Collectables and “side-missions” – which is a very generous use of that term – are not integrated into the game in an engaging way. It all just feels like busy work that prolongs the interesting stuff, like the boss battles. To be more specific, one side mission consists of talking to a select number of NPCs who are out when they shouldn’t be – exhilarating stuff. Each unvoiced conversation ends with Tanjiro telling them to go in doors and the interactions themselves lack any sort of personality. This doesn’t add any value to worldbuilding or the gameplay, but it is something you will be encouraged to do to unlock the panels for each chapter. These panels are another aspect of the game. Using the game’s currency, Kimetsu points, you can unlock panels for each story chapter (and for a few other things). Unlocking panels will give you quotes (for multiplayer), costumes and music. This in of itself is a decent incentive, however the activities in the main campaign used to do this are frankfully dull and feel like a waste of time.
Occasional enemy encounters are welcome, but the majority of each mission consists of just going through each area check-listing every collectable on the map before moving onto the next cutscene. I think it would have been much better for the designers to integrate these collectables into mission rewards and battles, where the game is strongest, because the pseudo-open world gameplay isn’t great.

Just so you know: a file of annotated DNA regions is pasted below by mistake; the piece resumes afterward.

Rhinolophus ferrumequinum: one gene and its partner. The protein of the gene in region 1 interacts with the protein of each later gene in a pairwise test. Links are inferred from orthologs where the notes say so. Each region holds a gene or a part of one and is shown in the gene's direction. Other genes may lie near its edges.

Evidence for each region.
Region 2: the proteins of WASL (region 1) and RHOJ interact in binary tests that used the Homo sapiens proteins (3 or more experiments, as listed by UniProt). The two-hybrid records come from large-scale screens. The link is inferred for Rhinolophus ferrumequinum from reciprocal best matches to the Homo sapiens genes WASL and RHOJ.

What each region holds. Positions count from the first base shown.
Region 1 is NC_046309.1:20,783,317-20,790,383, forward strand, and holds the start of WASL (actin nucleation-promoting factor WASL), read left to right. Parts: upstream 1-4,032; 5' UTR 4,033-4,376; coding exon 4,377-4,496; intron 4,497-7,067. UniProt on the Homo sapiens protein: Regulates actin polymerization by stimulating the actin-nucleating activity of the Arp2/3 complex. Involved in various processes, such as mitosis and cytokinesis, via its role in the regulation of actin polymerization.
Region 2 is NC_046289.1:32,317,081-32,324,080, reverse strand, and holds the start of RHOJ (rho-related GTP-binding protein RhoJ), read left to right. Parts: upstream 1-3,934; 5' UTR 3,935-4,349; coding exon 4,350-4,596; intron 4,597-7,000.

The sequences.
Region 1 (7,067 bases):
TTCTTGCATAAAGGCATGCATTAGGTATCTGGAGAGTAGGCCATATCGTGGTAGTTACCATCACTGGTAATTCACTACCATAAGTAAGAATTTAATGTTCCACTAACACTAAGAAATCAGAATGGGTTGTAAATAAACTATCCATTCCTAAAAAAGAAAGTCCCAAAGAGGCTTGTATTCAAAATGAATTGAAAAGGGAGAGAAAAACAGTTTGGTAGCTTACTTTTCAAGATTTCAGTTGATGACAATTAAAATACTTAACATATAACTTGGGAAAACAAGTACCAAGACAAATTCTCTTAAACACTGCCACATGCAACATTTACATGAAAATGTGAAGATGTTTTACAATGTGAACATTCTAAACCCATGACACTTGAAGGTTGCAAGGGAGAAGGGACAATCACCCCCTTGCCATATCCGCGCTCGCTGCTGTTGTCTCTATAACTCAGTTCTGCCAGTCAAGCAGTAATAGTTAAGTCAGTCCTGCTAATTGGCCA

Thankfully, for fans of the series, the game delivers on capturing the thrill of each demon encounter. Boss battles took me by surprise: they are engaging, unique and faithful to the anime, which with particularly unique Demon’s such as the Drum Demon, deserves high praise. Each encounter has a few unique mechanics in play, and this made me look forward to every boss. The anime encounters were always hype, and the game does a great job of re-capturing this.
In the end, story mode does a decent job overall. In terms of capturing what makes the anime great, the story is excellent. Attempts for optional content; not so great. Nevertheless, it is how you unlock each character for versus and multiplayer, as well as additional costumes and other collectables, so you’re going to want to play it.
I think the most important thing to deliver for Arena fighters is a combat system that is approachable at any skill level, whilst having just enough depth for more seasoned players… and just a little side of fanservice. Ultimately, the primary demographic of Arena fighters are the fans, not necessarily fighting game aficionados.